Is it supposed to be this hard? (rant, vent... or something...) - Mothering Forums

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#1 of 15 Old 09-12-2012, 09:54 PM - Thread Starter
 
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I'm feeling overwhelmed. I think I mostly just need to get all these thoughts out of my head.

I was homeschooled from Kindergarten until I went to college. I thought this was going to be way easier. Maybe I'm expecting too much. 

My daughter just turned 6 a few weeks ago. If she was in public school, she would be attending kindergarten because she missed the cutoff deadline by 4 days. 

I was planning on starting official homeschool last year, but I was seriously ill with my pregnancy, and decided to wait until this year. 

She is mostly at a beginning 1st grade level for Math and reading. Somehow I feel like she is behind, even though if she were in public school she would only be starting kindergarten.

I got a reading curriculum, a math curriculum, and now a writing curriculum. I never found a history, geography, or science curriculum I really liked, so I decided to just wing it with library books and such.

I felt that reading, writing and math are the most important to learn, and decided to do them every day. Science, health, geography and history I set to 2-3 times a week with no more than 5 subjects a day including the math, reading and writing. I had a whole schedule and everything. 

I wanted to be pretty lose, and flexible, so I just had a list of 4-5 things to do for the day (2 pages of math, 1 lesson in reading, 1 page of handwriting, 2 pages of history, etc.) I asked my daughter what she wanted to do next, and we took breaks if she seemed like she needed it. She seemed to enjoy it.

It was just too much. My 4 year old son wants to do school too, but his level and learning style are so drastically different than his sister's, I just can't make it work. I have a 5 month old too, and she's pretty needy. I ended up spending the entire day from breakfast until dinner schooling my children. If I wasn't directly teaching (or taking care of the baby or another child's needs) I was studying, reading up on the next lesson, and getting ready for schooling. It was too much for me.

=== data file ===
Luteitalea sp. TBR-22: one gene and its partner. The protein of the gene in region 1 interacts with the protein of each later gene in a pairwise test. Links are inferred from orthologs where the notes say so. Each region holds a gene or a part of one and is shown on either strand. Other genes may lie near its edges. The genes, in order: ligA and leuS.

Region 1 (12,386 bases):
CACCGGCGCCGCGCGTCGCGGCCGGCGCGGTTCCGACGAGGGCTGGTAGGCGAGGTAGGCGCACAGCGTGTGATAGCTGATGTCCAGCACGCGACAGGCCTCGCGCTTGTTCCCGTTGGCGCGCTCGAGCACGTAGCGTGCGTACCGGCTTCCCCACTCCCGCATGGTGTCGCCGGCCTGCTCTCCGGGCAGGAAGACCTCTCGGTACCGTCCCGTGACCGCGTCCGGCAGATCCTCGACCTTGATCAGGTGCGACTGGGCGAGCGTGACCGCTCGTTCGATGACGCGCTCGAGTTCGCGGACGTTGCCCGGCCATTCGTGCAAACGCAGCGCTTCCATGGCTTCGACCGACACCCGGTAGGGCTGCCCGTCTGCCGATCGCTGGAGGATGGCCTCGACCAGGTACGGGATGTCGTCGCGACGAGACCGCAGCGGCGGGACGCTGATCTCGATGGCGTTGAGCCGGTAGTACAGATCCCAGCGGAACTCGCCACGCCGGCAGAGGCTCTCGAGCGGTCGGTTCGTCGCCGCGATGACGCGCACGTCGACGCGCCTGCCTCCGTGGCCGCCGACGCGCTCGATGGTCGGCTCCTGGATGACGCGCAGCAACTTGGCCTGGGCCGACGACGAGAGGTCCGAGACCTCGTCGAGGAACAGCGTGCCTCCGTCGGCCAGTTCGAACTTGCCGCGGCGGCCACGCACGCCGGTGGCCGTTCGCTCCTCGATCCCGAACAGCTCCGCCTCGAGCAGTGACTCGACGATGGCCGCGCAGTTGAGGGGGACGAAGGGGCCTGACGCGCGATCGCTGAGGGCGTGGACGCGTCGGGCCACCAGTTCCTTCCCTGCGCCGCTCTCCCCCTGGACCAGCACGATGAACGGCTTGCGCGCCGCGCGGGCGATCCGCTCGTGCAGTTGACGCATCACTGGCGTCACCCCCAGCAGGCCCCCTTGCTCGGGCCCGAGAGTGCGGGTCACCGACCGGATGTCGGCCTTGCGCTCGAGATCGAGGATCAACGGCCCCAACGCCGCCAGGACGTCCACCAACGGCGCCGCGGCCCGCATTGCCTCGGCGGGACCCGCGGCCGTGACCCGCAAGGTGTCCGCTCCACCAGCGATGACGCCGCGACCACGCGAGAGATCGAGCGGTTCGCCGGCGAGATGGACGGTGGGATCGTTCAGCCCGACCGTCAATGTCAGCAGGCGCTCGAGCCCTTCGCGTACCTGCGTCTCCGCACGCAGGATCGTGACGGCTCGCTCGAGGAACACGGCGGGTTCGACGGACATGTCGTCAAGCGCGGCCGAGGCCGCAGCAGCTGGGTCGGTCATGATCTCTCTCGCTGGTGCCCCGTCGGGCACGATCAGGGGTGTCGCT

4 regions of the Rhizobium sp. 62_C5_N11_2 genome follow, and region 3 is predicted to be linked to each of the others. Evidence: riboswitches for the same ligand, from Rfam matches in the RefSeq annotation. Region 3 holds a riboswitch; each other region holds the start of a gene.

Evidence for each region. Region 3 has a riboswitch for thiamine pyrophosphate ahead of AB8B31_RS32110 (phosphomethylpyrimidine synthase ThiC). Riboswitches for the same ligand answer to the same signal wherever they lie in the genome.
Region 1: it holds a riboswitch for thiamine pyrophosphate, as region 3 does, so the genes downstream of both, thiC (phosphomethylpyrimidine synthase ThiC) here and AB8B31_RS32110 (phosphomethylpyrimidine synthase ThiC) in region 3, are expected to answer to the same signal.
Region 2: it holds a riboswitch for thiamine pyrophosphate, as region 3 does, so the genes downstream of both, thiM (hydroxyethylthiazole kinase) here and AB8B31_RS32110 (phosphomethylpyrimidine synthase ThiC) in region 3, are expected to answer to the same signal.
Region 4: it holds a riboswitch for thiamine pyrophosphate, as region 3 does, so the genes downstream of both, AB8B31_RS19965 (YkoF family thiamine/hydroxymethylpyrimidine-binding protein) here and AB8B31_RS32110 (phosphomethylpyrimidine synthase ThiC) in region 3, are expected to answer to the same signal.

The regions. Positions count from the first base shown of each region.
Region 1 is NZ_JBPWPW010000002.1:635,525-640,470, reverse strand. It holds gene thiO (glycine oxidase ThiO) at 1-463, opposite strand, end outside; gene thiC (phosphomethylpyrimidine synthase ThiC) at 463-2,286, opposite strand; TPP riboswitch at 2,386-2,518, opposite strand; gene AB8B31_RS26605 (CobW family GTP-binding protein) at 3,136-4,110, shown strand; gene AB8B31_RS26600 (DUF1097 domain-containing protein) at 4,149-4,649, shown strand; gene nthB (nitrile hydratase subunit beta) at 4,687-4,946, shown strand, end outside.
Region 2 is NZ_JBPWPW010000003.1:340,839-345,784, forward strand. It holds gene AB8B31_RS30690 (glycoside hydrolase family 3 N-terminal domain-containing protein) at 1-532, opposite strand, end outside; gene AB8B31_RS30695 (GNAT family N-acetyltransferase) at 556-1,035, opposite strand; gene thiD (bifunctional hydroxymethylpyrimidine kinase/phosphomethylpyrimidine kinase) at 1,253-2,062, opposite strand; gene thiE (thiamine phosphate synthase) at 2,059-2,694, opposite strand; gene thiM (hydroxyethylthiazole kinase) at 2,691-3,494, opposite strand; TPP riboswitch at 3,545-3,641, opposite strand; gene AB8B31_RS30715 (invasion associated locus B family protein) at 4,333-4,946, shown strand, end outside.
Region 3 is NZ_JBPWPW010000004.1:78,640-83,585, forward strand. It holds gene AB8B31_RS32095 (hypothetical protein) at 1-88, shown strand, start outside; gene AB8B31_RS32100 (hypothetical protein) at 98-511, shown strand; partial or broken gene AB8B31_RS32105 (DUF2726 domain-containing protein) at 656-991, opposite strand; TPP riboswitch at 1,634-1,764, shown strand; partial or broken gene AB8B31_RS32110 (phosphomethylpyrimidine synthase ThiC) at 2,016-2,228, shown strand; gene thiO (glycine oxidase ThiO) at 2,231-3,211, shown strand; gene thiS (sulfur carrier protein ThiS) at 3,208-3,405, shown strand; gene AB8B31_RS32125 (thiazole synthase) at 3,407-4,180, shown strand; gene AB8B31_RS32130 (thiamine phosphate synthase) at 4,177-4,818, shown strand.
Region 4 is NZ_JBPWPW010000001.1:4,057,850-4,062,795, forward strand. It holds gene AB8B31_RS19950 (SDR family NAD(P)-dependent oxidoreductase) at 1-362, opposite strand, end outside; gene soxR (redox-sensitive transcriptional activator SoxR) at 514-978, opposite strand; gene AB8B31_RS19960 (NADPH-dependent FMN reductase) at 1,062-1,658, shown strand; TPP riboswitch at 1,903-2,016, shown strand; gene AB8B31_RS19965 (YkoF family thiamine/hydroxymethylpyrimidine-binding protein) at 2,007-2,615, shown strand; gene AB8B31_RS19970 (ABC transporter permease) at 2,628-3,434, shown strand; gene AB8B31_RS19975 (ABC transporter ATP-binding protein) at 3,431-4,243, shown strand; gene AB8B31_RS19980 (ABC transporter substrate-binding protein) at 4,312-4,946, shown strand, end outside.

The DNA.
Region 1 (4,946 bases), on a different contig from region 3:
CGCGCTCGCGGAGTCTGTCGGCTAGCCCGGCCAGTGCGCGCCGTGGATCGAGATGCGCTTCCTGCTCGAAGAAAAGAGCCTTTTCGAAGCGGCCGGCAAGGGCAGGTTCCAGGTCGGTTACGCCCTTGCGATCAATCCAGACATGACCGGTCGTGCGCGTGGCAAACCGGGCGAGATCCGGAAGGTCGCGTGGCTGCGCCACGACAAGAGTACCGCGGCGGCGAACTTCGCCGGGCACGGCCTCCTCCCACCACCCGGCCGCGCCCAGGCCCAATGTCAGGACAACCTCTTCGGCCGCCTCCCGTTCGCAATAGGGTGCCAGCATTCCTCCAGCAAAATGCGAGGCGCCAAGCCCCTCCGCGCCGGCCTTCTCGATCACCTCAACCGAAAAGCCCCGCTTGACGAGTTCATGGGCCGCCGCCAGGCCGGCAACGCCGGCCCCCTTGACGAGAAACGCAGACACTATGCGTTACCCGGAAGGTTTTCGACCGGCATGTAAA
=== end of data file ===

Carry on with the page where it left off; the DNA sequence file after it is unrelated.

I dropped all the school activities I was doing with my 4 yr old DS, and dropped everything but Math, writing, reading, health, and basic US history for my daughter (she adores US history) and now it seems manageable, but I worry if it's enough. Today she told me that she was bored. I don't want her to be bored. I want learning to be fun, but I barely have time to do what I am currently doing, so how can I make it more fun and engaging? My other 2 children need me, I have meals to make, laundry, basic cleaning, and I'm still trying to get my health back from being so ill while I was pregnant.  I think I was over preparing because I don't know what I'm supposed to be doing. 

I don't know what speed we should be going or if we need to do school every day, or how often we should do history, or what. I find that small breaks of a day or so in specific subjects help when she gets stuck with reading, or math, but any longer, and she seems to forget and regress, so I want to be careful of that. 

I like planning, I like having a course of action, even if it's only just a simple "Let the child choose" kind of thing. I just want to have a plan. I don't want to let my daughter (or my son) down.

I think I would feel a lot more secure with an all inclusive curriculum, but I really wanted the flexibility and freedom of a pick and choose approach. It seemed to fit our family's teaching philosophy better.

 

I feel caught between fear that I am trying to do too much, thereby squashing the love of learning out of my child, or risking burnout and fear that I am not doing enough and she will end up with a seriously lacking education. 

 

Am I just over thinking this, and making it harder than it needs to be?  

I fear that I will not be able to teach her right, and I will fail her. I think that is my biggest fear. I don't want to fail, because it's not about me, it's about THEM. 

This is way harder than I thought it would be!

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#2 of 15 Old 09-12-2012, 10:35 PM